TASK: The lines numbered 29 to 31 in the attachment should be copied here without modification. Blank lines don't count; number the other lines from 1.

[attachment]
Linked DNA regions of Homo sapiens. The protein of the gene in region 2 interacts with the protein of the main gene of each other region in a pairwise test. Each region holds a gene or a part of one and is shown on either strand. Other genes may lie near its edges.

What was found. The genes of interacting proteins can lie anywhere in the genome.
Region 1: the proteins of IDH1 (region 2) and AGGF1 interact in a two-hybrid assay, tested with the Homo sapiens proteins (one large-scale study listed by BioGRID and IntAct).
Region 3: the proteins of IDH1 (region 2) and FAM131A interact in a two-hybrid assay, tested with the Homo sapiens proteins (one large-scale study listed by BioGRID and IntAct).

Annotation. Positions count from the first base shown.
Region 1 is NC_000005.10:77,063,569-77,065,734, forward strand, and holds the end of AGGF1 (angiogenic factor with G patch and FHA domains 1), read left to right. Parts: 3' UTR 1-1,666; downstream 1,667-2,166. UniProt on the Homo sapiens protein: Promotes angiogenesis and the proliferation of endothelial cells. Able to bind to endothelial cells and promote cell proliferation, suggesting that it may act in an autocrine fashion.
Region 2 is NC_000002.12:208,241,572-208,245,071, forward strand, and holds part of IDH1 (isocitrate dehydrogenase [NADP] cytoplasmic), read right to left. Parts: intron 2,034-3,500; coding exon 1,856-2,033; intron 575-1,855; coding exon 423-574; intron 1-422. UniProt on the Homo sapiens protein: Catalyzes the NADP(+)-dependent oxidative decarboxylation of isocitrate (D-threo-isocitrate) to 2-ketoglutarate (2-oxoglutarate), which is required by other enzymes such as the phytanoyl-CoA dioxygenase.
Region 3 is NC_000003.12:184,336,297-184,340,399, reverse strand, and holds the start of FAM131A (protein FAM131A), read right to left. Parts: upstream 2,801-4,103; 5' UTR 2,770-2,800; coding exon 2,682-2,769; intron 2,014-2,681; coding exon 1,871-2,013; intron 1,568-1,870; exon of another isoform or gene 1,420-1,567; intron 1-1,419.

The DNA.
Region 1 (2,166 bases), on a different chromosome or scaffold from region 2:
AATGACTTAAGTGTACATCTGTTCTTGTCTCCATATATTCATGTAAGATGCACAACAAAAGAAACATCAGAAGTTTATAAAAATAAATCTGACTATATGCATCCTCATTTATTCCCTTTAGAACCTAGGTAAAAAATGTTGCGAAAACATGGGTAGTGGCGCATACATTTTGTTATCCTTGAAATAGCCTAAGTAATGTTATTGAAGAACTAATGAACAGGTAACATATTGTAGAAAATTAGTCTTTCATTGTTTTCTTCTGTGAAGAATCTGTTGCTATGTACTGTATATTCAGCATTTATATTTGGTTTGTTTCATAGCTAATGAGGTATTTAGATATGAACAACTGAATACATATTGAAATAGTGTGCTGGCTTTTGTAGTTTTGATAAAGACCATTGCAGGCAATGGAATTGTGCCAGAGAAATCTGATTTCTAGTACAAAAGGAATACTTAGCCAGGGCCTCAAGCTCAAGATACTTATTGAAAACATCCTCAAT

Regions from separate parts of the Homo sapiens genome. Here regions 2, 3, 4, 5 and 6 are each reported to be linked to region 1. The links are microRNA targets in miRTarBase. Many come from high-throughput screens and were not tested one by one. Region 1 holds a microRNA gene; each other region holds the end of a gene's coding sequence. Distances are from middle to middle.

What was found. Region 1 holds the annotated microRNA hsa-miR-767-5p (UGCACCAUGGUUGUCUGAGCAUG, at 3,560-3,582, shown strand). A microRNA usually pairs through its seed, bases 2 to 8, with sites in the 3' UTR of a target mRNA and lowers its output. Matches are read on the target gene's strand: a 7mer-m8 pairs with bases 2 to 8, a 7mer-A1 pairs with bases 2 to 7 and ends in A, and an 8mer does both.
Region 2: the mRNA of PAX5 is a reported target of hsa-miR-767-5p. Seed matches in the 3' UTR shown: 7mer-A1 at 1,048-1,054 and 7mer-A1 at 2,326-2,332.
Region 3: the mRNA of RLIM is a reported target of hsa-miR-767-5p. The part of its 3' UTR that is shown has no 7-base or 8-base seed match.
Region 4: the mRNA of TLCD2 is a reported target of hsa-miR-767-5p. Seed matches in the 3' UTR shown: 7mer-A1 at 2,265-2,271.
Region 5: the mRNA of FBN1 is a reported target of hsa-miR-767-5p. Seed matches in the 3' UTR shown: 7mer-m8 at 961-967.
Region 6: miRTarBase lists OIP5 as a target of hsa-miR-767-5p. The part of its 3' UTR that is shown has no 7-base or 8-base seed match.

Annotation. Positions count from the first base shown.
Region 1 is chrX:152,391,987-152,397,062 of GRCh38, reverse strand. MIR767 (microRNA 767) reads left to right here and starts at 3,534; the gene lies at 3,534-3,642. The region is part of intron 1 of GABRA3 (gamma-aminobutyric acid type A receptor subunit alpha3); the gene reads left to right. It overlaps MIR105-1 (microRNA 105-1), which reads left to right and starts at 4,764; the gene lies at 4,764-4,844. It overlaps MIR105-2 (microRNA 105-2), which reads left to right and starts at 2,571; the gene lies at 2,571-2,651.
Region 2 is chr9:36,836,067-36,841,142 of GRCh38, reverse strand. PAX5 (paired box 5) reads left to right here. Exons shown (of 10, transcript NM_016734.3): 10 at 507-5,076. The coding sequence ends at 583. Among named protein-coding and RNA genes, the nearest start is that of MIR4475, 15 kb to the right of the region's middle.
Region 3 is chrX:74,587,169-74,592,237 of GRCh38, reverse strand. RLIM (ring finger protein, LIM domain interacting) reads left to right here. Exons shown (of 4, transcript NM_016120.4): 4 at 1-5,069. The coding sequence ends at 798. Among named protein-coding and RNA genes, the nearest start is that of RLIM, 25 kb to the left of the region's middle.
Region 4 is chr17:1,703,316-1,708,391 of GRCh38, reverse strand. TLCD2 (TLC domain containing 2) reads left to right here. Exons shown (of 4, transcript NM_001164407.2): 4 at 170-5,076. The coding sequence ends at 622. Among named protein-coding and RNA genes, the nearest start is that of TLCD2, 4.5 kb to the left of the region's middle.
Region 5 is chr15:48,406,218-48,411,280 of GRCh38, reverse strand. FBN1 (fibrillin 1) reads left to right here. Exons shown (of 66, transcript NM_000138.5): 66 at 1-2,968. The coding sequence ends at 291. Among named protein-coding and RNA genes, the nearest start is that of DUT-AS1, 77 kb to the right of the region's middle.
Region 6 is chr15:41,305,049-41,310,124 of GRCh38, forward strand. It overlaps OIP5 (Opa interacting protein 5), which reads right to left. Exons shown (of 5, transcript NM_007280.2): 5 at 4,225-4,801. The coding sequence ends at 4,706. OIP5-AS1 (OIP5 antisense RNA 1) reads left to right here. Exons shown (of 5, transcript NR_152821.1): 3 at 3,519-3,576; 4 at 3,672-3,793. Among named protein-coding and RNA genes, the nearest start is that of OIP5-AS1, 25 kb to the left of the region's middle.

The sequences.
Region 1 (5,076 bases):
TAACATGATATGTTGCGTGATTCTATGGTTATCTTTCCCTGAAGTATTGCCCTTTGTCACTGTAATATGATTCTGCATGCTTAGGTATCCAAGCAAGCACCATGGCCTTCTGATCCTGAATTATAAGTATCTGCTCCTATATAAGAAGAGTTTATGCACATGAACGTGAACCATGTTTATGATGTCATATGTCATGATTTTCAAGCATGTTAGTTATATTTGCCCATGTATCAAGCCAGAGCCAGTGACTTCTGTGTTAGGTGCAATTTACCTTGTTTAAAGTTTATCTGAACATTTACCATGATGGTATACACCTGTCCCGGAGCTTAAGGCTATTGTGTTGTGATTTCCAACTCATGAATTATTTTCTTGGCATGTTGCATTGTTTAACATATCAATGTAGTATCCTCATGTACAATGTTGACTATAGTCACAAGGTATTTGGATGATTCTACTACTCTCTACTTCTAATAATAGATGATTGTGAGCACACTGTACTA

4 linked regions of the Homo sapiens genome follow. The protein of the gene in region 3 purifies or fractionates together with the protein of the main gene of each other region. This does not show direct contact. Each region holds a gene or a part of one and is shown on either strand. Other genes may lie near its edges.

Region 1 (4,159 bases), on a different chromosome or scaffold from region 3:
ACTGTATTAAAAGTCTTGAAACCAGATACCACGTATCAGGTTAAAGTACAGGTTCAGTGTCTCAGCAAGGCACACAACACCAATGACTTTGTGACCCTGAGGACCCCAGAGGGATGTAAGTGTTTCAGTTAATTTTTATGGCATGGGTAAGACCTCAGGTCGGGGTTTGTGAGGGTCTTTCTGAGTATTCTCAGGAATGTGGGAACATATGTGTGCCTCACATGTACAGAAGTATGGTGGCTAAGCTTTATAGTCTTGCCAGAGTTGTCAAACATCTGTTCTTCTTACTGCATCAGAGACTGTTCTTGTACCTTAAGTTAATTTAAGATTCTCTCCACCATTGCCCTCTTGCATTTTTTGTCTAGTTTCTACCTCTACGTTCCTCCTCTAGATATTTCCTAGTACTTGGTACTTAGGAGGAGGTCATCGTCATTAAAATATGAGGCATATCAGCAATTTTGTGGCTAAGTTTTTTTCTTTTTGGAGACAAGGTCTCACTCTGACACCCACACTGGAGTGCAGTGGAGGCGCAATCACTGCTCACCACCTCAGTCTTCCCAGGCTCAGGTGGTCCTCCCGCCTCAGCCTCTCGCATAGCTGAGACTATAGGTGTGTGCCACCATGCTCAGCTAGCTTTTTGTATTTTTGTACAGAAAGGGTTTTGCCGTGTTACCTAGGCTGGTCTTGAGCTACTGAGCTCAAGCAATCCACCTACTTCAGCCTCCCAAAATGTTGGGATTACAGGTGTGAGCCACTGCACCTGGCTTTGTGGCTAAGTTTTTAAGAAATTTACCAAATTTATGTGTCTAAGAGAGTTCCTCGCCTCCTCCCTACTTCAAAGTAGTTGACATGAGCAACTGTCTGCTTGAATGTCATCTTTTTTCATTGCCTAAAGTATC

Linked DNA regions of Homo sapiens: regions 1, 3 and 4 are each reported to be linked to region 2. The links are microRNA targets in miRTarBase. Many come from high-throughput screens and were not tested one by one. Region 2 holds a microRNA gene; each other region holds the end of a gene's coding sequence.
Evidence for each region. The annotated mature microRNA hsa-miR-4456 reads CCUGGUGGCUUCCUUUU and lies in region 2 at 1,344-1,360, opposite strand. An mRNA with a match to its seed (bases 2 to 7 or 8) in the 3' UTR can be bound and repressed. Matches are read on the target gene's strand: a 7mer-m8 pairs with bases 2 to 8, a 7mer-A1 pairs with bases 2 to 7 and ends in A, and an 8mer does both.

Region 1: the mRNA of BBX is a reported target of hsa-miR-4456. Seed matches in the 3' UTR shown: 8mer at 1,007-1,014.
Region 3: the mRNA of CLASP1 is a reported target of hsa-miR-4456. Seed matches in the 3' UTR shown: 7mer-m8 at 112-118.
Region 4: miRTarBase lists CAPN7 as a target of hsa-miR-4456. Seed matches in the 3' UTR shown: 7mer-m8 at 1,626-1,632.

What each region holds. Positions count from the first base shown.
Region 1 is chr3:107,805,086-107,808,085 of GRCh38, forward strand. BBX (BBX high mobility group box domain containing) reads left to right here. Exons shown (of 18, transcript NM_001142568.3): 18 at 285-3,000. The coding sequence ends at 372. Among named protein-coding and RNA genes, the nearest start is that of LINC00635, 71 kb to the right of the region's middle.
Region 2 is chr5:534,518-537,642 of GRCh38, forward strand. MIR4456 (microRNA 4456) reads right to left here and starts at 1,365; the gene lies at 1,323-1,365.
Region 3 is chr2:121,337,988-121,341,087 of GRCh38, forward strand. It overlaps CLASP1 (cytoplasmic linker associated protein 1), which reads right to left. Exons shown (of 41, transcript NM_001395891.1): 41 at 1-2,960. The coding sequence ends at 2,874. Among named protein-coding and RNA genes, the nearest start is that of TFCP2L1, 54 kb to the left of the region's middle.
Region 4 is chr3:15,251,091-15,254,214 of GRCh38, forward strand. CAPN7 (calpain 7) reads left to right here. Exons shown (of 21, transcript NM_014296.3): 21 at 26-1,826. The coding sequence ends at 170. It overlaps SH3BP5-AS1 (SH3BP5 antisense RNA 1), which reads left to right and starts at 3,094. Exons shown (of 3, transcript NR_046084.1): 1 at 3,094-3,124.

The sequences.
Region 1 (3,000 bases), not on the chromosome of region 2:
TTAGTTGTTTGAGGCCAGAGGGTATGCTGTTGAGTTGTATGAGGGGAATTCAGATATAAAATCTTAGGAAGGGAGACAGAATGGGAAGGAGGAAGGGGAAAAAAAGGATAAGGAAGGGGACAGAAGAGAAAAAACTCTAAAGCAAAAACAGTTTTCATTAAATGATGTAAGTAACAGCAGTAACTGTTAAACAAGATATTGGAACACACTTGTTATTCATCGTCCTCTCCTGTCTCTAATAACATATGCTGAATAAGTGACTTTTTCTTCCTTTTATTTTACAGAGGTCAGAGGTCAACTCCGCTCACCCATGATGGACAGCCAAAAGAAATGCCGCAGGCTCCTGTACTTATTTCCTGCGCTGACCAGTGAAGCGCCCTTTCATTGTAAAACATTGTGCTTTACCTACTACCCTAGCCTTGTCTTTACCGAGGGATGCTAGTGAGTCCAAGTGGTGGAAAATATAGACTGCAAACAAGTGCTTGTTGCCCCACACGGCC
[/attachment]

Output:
4 linked regions of the Homo sapiens genome follow. The protein of the gene in region 3 purifies or fractionates together with the protein of the main gene of each other region. This does not show direct contact. Each region holds a gene or a part of one and is shown on either strand. Other genes may lie near its edges.

Region 1 (4,159 bases), on a different chromosome or scaffold from region 3:
ACTGTATTAAAAGTCTTGAAACCAGATACCACGTATCAGGTTAAAGTACAGGTTCAGTGTCTCAGCAAGGCACACAACACCAATGACTTTGTGACCCTGAGGACCCCAGAGGGATGTAAGTGTTTCAGTTAATTTTTATGGCATGGGTAAGACCTCAGGTCGGGGTTTGTGAGGGTCTTTCTGAGTATTCTCAGGAATGTGGGAACATATGTGTGCCTCACATGTACAGAAGTATGGTGGCTAAGCTTTATAGTCTTGCCAGAGTTGTCAAACATCTGTTCTTCTTACTGCATCAGAGACTGTTCTTGTACCTTAAGTTAATTTAAGATTCTCTCCACCATTGCCCTCTTGCATTTTTTGTCTAGTTTCTACCTCTACGTTCCTCCTCTAGATATTTCCTAGTACTTGGTACTTAGGAGGAGGTCATCGTCATTAAAATATGAGGCATATCAGCAATTTTGTGGCTAAGTTTTTTTCTTTTTGGAGACAAGGTCTCACTCTGACACCCACACTGGAGTGCAGTGGAGGCGCAATCACTGCTCACCACCTCAGTCTTCCCAGGCTCAGGTGGTCCTCCCGCCTCAGCCTCTCGCATAGCTGAGACTATAGGTGTGTGCCACCATGCTCAGCTAGCTTTTTGTATTTTTGTACAGAAAGGGTTTTGCCGTGTTACCTAGGCTGGTCTTGAGCTACTGAGCTCAAGCAATCCACCTACTTCAGCCTCCCAAAATGTTGGGATTACAGGTGTGAGCCACTGCACCTGGCTTTGTGGCTAAGTTTTTAAGAAATTTACCAAATTTATGTGTCTAAGAGAGTTCCTCGCCTCCTCCCTACTTCAAAGTAGTTGACATGAGCAACTGTCTGCTTGAATGTCATCTTTTTTCATTGCCTAAAGTATC